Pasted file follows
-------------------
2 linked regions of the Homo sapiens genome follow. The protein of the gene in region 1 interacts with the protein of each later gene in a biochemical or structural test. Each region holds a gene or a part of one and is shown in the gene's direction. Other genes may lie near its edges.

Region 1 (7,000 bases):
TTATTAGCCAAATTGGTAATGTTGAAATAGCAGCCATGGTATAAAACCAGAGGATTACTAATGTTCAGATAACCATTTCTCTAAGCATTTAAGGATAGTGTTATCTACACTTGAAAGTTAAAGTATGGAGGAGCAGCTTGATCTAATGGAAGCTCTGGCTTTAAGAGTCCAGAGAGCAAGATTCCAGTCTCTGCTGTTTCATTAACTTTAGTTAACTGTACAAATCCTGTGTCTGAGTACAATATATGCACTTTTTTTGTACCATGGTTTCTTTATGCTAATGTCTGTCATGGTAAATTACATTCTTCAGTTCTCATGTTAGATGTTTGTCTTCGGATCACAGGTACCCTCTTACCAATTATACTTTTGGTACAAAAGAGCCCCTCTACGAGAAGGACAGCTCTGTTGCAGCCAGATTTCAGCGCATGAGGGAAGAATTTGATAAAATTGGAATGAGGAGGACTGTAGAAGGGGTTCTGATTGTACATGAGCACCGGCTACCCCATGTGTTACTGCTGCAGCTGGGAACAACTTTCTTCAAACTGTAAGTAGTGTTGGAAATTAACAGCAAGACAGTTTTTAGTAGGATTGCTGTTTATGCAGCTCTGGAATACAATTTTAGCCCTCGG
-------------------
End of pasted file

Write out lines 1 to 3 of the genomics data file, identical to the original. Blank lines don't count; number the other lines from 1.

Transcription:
2 linked regions of the Homo sapiens genome follow. The protein of the gene in region 1 interacts with the protein of each later gene in a biochemical or structural test. Each region holds a gene or a part of one and is shown in the gene's direction. Other genes may lie near its edges.

Region 1 (7,000 bases):
TTATTAGCCAAATTGGTAATGTTGAAATAGCAGCCATGGTATAAAACCAGAGGATTACTAATGTTCAGATAACCATTTCTCTAAGCATTTAAGGATAGTGTTATCTACACTTGAAAGTTAAAGTATGGAGGAGCAGCTTGATCTAATGGAAGCTCTGGCTTTAAGAGTCCAGAGAGCAAGATTCCAGTCTCTGCTGTTTCATTAACTTTAGTTAACTGTACAAATCCTGTGTCTGAGTACAATATATGCACTTTTTTTGTACCATGGTTTCTTTATGCTAATGTCTGTCATGGTAAATTACATTCTTCAGTTCTCATGTTAGATGTTTGTCTTCGGATCACAGGTACCCTCTTACCAATTATACTTTTGGTACAAAAGAGCCCCTCTACGAGAAGGACAGCTCTGTTGCAGCCAGATTTCAGCGCATGAGGGAAGAATTTGATAAAATTGGAATGAGGAGGACTGTAGAAGGGGTTCTGATTGTACATGAGCACCGGCTACCCCATGTGTTACTGCTGCAGCTGGGAACAACTTTCTTCAAACTGTAAGTAGTGTTGGAAATTAACAGCAAGACAGTTTTTAGTAGGATTGCTGTTTATGCAGCTCTGGAATACAATTTTAGCCCTCGG